Methinks the Cardinal doth protest too much

After a long hiatus, the blog is back. If you thought I was dead, I hope you have been praying for my soul.

Cardinal Kasper turns his attention to a second situation, namely those who really had valid, sacramental marriages and yet by some tragic circumstance their life partnership is broken and one or both have contracted a second, civil marriage. He begins by warning:

It would be mistaken to seek the resolution of the problem in a generous expansion of the annulment process. The disastrous impression would thereby be created that the Church is proceeding in a dishonest way by granting what, in reality, are divorces.

This is surely right, although I would be hard pressed to find another description of Kasper’s approach to this point as something other than a “generous expansion of the annulment process.” He has suggested that we strip away the judicial process and entrust the whole thing to an individual who knows the people well and will be sympathetic; he offers no account of how this will result in anything but more annulments.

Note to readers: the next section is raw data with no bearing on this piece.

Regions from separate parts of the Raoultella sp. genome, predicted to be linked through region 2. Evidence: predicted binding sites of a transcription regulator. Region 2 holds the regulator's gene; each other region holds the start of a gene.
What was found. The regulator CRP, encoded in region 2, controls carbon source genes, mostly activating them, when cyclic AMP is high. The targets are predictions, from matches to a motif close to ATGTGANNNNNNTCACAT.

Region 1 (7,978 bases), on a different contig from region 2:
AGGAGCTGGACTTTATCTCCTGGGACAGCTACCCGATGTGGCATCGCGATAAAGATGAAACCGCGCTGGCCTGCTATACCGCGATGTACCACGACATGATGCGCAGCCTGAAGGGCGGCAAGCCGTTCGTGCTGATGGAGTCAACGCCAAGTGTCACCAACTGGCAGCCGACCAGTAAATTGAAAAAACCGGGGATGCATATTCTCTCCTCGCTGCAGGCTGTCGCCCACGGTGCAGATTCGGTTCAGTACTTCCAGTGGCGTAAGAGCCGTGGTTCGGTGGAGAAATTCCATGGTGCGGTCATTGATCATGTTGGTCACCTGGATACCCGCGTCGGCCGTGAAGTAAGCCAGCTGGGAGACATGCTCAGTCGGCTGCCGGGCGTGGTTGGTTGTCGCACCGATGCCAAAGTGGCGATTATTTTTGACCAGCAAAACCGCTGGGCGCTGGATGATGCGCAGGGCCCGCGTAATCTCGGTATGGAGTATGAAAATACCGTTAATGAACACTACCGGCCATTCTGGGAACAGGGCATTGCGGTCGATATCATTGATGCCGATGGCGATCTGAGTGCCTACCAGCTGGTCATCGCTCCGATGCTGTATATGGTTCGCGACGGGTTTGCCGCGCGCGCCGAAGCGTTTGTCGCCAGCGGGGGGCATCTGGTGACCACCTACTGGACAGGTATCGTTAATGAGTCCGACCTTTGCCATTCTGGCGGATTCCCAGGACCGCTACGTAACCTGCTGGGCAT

It reminds me of Hans Urs von Balthasar, who had a habit of penning the most outrageous theological statements and then appending, “but not in a heretical sense, of course”—leaving his unhappy reader to figure it out. And I know a fellow whose trademark conversational tick is to preface all his potentially upsetting remarks by denying he means to do what he is doing: “I don’t mean this at all to criticize anyone,” but you’re all doing a lousy job; “I don’t mean this at all to disparage what was done before me,” but it nearly wrecked the place.

Already I find it hard to believe Kasper’s protestations of caution. But as we get further into his text, it will get even harder to believe in his sincerity.

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Author: Dr. Holmes

Dr. Jeremy Holmes teaches Theology at Wyoming Catholic College. He lives in Wyoming with his wife, Jacinta, and their eight children.

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